Evaluation of Guardrail Needs and Update of Guardrail Rating Program

The University of Kentucky has issued a report for strengthening guardrail safety through prioritizing guardrail installations. Evaluation of Guardrail Needs and Update of Guardrail Rating Program may be downloaded here.

Updated Federal Rule Provides Flexibility for the States Relating to Materials Selection

The Federal Highway Administration has updated the federal rule to give states added flexibility and choices in selecting products and services used on federally funded highway projects. The updated rule went into effect on October 28, 2019. The updated rule may be found here and a Q &A section is provided here.

NHTSA 2018 Traffic Deaths Data

The National Highway Traffic Safety Administration has released its traffic deaths data for 2018. Interested in seeing the breakdown of speed-related, motorcycle, pedestrian, and other types of fatalities? You can read here about the 2018 data and see where increases and decreases occurred. The sad story is we're still losing more than 36,000 people a year on our roadways.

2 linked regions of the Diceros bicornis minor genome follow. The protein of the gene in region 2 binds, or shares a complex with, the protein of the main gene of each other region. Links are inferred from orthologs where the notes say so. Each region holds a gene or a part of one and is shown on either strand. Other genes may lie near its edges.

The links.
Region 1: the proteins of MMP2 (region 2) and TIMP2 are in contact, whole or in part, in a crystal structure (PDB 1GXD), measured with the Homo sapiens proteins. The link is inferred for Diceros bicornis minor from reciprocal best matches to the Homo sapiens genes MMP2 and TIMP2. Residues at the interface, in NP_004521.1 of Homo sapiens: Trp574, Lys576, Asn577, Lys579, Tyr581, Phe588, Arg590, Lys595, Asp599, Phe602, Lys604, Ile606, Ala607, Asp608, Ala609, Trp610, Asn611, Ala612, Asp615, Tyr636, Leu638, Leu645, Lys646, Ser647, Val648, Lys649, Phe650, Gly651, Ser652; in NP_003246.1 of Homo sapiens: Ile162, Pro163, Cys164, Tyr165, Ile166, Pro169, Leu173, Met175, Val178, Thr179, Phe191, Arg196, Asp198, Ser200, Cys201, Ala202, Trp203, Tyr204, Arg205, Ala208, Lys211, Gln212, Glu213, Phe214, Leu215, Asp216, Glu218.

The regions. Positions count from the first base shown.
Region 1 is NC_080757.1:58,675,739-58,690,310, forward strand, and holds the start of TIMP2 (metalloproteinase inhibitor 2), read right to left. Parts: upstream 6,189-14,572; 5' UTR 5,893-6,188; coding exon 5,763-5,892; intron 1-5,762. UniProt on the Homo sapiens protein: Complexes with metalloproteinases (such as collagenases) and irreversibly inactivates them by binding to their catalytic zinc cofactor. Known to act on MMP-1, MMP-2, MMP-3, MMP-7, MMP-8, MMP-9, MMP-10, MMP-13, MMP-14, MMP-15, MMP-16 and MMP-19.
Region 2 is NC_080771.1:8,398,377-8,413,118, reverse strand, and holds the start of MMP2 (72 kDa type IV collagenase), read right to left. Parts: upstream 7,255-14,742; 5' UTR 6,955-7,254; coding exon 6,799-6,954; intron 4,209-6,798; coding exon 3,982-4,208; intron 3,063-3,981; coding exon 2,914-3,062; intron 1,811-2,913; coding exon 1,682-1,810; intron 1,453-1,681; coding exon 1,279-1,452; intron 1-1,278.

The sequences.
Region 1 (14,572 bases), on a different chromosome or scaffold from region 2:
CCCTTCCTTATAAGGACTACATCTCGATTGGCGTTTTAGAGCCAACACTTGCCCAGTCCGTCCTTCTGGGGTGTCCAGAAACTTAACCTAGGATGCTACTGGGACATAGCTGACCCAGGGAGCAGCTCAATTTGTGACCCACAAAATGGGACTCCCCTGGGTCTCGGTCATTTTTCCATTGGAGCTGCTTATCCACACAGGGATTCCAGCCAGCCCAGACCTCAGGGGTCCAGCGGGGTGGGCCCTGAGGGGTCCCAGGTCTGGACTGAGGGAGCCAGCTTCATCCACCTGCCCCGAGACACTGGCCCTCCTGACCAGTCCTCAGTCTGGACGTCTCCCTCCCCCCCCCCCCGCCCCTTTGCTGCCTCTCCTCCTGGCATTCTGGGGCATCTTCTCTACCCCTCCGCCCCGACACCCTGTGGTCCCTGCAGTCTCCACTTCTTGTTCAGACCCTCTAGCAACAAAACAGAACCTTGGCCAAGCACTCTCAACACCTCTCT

FRA Releases New Report on Reducing Vehicle-Trail Collisions

The Federal Railroad Administration has a new report out discussing ways to deter vehicles from making mistake turns onto a right of way at highway rail grade crossings. The October 2019 report, Reducing Vehicle-Train Collisions, is available for download.

FHWA Releases Reducing Rural Roadway Departures Video

The Federal Highway Administration has posted a Reducing Rural Roadway Departures Overview informational video on YouTube. The five-minute video captures what happens when 30 people die each day when their car leaves its travel lane on a rural road. This video helps with ways to save the people behind those numbers.

Contributing Authors
Karen Scurry, Federal Highway Administration Office of Safety
Kim Eccles, VHB
Janet Leli,  Rutgers' Center for Advanced Infrastructure and Transportation
Omid Sarmid, Rutgers' Center for Advanced Infrastructure and Transportation
Carla Little, Western Transportation Institute 
Jaime Sullivan, Western Transportation Institute
Karalyn Clouser, Western Transportation Institute